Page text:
Razer is, first and foremost, a gaming company. From the company slogan (“By gamers, for gamers”), to partnerships with a number of the most popular game development studios, even the job title on the CEO’s business card (it reads Chief Gamer), nothing about Razer is shy about who the target market is. But it’s key to note that Razer is a gaming company which has focused on gaming-related peripherals and accessories—mice, keyboards, headsets, controllers, and limited edition peripherals for specific games. But that all changes as of now. 

The vessel of change in question: Razer’s new Blade, a $2799 gaming laptop that bucks almost all of the common trends in gaming-focused desktop replacements. This isn’t the first time that Razer has shown intent to play in the gaming hardware space, having shown off the innovative Switchblade concept system at CES 2011. The Switchblade design concept clearly had a major influence on the Blade as is evident from the Switchblade UI panel on the side of the keyboard, but what’s important to note with the Blade is that it shows just how serious Razer is about transitioning into PC hardware and gaming systems. Read on to see how it fared.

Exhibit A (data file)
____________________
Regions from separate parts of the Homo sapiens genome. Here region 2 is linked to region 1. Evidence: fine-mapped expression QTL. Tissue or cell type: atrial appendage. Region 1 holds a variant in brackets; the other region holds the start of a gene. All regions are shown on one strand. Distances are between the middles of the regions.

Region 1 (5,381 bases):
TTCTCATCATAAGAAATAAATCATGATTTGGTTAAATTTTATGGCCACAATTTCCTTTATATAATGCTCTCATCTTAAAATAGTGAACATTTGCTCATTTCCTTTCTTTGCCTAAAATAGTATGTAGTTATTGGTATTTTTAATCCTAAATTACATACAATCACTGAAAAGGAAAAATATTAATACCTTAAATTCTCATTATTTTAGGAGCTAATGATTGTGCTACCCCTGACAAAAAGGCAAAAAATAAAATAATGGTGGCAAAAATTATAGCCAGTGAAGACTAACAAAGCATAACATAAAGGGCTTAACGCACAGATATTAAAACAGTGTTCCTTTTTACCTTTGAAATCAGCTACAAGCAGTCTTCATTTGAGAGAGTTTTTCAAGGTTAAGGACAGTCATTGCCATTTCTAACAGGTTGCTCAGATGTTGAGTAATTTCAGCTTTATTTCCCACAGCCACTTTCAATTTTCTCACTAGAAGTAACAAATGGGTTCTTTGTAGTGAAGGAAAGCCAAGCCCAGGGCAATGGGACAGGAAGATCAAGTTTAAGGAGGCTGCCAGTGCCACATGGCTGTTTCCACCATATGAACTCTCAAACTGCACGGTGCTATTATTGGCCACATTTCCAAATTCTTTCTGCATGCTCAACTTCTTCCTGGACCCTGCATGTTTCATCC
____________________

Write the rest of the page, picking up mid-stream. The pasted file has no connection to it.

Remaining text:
Razer Blade Specifications
Processor Intel Core i7-2640M
(2x2.80GHz + HTT, Turbo to 3.5GHz, 32nm, 4MB L3, 35W)
Chipset Intel HM67
Memory 2x4GB DDR3-1333
Graphics NVIDIA GeForce GT 555M 2GB GDDR5
(144 CUDA Cores, 675MHz/1350MHz/2.5GHz core/shader/memory clocks, 128-bit memory bus)
Display 17.3" LED Matte 16:9 1080p
AUO B173HW01 V5
Hard Drive(s) 256GB Lite-On LET-256M2S 6Gbps SSD
Optical Drive -
Networking Intel Centrino Advanced-N 6230 802.11a/b/g/n
Bluetooth 3.0
Audio Realtek ALC275 HD Audio
Stereo speakers
Single combination mic/headphone jack
Battery 6-Cell, 60Wh (integrated)
Front Side -
Right Side Kensington Lock
Left Side AC Adaptor Port
Gigabit Ethernet
HDMI
USB 3.0
2 x USB 2.0
Headphone/Line-in Combo
Back Side -
Operating System Windows 7 Home Premium 64-bit SP1
Dimensions 16.81" x 10.90" x 0.88" (WxDxH)
427mm x 277mm x 22.4mm
Weight 6.4 lbs
2.91kg
Extras 2.0MP Webcam
Ambient light sensor
Backlit keyboard
Switchblade UI
Ten dynamic LCD keys
4.05" WVGA LCD touchpad (capacitive, multitouch)
Warranty 1-year limited
Pricing $2799